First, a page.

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Does Your Dog Really Need a Coat? We Asked a Vet — Her Answers Might Surprise You!


The days might be getting longer, but with so many unpredictable winter storms, it’s just as cold outside as ever. And the weather doesn’t just affect the humans in your home. Your dogs also feel how cold it is, to the point where you might be wondering how safe it is to let them play outside without a coat. We talked to a veterinarian to get an answer once and for all to the yearly question: Does my dog need a coat?

It’s certainly tempting — what’s cuter than a pup in a little coat? I like to cover my Border Collie in a light jacket when he plays in the snow because he just looks so cute. But I’ve never been totally sure he really needs it. Luckily, talking to Dr. Whitney Miller, who serves as Chief Veterinarian at Petco, answered that question and more.

What dog breeds do well in the cold?

First off, as you may have guessed, a big factor in whether your dog needs a coat is their fur. “Some dog breeds can handle the cold better than others, mostly due to the thickness of their fur coats,” Dr. Miller says. “Dogs with thick, double-layered coats have more protection than other breeds. Many of these dogs may also have other anatomical, physiological, or behavioral attributes that allow them to withstand, and even thrive in, the cold.”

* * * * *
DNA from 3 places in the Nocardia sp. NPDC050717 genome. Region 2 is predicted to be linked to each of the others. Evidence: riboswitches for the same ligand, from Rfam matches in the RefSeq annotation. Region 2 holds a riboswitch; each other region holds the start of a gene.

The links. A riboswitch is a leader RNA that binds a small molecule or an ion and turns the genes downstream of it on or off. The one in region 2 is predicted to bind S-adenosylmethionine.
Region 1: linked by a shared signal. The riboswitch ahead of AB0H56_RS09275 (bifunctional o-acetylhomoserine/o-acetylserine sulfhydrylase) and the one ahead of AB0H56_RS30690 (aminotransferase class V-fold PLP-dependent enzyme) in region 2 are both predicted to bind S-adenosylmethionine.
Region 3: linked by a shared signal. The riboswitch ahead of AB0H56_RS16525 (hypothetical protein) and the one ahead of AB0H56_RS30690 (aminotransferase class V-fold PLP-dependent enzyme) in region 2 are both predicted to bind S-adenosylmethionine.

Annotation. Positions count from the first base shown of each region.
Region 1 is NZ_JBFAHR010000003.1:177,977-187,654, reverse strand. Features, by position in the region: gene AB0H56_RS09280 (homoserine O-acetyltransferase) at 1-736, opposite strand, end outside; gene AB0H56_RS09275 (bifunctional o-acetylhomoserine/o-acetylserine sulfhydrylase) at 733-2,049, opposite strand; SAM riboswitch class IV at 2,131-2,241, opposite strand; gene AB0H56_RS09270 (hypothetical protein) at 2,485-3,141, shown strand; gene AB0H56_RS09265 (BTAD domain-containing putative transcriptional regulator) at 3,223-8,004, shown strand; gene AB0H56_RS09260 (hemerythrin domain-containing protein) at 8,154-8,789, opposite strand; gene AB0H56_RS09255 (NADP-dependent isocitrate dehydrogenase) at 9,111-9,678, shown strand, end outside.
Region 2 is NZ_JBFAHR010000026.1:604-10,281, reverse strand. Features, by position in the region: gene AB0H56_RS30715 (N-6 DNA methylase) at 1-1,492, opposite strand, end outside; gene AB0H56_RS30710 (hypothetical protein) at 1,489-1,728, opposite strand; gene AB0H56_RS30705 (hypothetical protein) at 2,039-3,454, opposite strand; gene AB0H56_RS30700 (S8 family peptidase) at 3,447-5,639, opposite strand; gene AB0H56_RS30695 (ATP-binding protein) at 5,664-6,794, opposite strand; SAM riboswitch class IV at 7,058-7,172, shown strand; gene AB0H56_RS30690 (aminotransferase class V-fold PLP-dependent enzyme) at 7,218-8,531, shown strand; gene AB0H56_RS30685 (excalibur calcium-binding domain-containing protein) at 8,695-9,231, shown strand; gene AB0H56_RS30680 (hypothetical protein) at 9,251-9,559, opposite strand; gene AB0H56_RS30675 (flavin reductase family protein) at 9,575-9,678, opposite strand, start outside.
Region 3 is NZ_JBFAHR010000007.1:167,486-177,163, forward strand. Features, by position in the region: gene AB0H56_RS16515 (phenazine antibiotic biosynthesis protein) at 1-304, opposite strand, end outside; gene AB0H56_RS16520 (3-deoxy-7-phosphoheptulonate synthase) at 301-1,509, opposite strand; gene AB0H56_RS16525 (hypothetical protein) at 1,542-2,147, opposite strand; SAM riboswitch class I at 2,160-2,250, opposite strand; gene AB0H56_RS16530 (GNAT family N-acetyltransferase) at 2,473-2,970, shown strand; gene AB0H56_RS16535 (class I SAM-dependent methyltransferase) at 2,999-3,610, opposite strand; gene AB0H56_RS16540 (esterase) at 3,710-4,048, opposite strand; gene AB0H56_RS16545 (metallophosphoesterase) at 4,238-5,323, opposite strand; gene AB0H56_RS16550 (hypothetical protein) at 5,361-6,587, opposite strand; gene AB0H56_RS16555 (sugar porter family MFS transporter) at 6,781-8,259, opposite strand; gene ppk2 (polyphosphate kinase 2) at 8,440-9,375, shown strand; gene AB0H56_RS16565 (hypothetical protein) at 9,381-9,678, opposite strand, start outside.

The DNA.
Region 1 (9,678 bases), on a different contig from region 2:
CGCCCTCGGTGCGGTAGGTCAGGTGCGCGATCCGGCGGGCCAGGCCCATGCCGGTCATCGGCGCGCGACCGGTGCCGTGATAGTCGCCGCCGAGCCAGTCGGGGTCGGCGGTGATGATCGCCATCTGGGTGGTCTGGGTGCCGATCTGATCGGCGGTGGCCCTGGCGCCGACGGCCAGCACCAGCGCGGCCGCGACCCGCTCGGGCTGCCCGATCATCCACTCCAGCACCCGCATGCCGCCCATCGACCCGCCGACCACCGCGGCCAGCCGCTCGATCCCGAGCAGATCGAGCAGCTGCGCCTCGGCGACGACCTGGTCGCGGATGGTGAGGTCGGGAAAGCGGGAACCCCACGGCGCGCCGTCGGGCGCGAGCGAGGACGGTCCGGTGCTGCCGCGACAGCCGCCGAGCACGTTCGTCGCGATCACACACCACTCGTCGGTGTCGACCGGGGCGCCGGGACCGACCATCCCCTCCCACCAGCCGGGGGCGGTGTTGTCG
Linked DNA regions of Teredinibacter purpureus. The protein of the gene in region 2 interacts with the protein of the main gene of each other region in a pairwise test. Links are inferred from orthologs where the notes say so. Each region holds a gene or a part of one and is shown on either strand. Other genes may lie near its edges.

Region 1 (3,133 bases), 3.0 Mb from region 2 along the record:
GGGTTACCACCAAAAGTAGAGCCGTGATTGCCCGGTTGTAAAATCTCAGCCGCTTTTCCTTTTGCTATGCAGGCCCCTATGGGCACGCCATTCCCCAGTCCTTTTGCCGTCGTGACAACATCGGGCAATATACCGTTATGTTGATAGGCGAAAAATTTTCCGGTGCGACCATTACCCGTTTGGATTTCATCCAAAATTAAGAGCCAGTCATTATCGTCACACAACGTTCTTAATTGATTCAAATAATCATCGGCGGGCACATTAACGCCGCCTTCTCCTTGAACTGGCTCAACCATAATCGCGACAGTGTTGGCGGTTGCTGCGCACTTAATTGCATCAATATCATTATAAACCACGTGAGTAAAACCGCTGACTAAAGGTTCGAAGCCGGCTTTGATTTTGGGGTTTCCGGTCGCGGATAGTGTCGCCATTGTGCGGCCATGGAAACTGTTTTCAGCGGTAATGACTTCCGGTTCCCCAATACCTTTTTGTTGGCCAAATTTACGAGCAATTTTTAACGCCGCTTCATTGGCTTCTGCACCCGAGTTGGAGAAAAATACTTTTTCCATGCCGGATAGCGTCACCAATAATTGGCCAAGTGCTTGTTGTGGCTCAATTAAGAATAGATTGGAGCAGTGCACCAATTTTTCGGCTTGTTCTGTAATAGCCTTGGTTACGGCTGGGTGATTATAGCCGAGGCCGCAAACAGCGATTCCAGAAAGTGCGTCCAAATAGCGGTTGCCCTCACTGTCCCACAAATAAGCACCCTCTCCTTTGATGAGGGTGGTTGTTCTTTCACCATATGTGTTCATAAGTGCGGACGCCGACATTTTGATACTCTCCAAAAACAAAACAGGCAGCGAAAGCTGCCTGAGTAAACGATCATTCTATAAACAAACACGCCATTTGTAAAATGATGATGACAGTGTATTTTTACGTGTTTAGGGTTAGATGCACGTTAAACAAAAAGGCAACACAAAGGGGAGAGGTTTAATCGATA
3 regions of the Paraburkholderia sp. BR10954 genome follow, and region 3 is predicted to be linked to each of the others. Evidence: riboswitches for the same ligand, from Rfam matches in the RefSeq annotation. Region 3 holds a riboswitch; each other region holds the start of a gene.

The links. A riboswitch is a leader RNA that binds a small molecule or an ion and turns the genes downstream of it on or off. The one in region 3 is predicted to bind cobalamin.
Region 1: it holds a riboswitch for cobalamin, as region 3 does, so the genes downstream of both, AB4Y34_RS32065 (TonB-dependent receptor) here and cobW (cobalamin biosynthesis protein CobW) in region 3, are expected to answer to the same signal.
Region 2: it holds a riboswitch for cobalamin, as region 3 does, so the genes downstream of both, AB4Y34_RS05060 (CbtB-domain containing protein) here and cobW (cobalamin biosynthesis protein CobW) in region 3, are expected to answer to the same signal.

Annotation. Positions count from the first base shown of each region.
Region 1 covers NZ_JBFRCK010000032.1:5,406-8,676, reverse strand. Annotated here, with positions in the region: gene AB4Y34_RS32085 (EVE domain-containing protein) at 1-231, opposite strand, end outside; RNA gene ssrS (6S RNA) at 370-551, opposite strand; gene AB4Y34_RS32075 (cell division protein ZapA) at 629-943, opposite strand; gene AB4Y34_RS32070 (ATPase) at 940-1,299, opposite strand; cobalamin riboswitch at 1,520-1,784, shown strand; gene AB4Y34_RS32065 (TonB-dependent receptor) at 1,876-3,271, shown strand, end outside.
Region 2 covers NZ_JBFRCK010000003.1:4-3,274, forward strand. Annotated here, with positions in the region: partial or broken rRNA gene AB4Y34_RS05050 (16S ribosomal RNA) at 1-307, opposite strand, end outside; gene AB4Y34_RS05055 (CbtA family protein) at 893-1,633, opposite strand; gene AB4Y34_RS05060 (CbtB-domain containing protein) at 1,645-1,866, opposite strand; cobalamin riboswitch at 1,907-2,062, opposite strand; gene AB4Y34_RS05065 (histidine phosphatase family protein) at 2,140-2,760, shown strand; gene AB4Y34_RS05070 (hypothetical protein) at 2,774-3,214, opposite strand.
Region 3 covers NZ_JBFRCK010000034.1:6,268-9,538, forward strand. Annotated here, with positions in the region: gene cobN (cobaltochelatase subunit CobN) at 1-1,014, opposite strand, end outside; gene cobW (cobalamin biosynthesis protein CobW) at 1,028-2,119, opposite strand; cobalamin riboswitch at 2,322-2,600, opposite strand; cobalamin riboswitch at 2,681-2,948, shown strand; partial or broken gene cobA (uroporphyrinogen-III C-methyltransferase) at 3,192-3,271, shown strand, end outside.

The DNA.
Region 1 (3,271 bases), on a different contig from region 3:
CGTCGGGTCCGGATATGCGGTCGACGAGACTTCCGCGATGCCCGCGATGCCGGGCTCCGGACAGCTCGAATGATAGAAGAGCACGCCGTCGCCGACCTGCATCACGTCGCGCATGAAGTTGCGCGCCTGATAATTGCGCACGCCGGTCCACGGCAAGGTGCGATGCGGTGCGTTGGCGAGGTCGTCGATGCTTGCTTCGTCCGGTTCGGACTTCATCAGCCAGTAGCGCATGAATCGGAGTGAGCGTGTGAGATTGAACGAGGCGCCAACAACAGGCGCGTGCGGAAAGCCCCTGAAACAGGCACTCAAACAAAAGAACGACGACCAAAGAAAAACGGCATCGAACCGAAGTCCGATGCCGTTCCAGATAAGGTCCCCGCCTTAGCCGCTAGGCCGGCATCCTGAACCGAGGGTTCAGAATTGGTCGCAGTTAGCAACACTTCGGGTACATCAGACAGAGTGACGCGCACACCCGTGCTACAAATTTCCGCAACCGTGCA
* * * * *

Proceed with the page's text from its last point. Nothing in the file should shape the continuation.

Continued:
Miller highlighted some of these breeds that likely don’t need extra help in the cold, including: Bernese Mountain, German Shepard, Great Pyrenees, Keeshond, Newfoundland, Saint Bernard, Shiba Inu, Komondor, Norwegian Elkhound, and Siberian Husky. These are all breeds that come from areas where extreme temperatures are common, so they’re ready for the cold.

Why does my dog need a coat?

Other breeds, specially smaller ones with thinner fur coats, don’t fare as well in the cold. Miller also points out that “puppies, older dogs, and dogs with existing health issues may also not be able to handle more extreme temperatures.”

However, as Miller points out, it’s important to attune yourself to the individual needs of your dog and even some bred for cold weather might need a little extra help. That’s why Miller recommends talking to your dog’s vet to make sure their needs are covered. Exposing them to extreme temperatures could open the door to some scary health risks.

“There are severe health risks, such as frostbite and hypothermia, associated with leaving a dog in the cold for too long,” she says. “When it comes to the health and safety of your pup, winter apparel can help keep them safe and maintain their overall health and wellbeing in cooler temperatures.”

Here are some coats and ailments Dr. Miller recommends to keep your pooch safe:

When the temperature drops, don’t forget about your furry friend!

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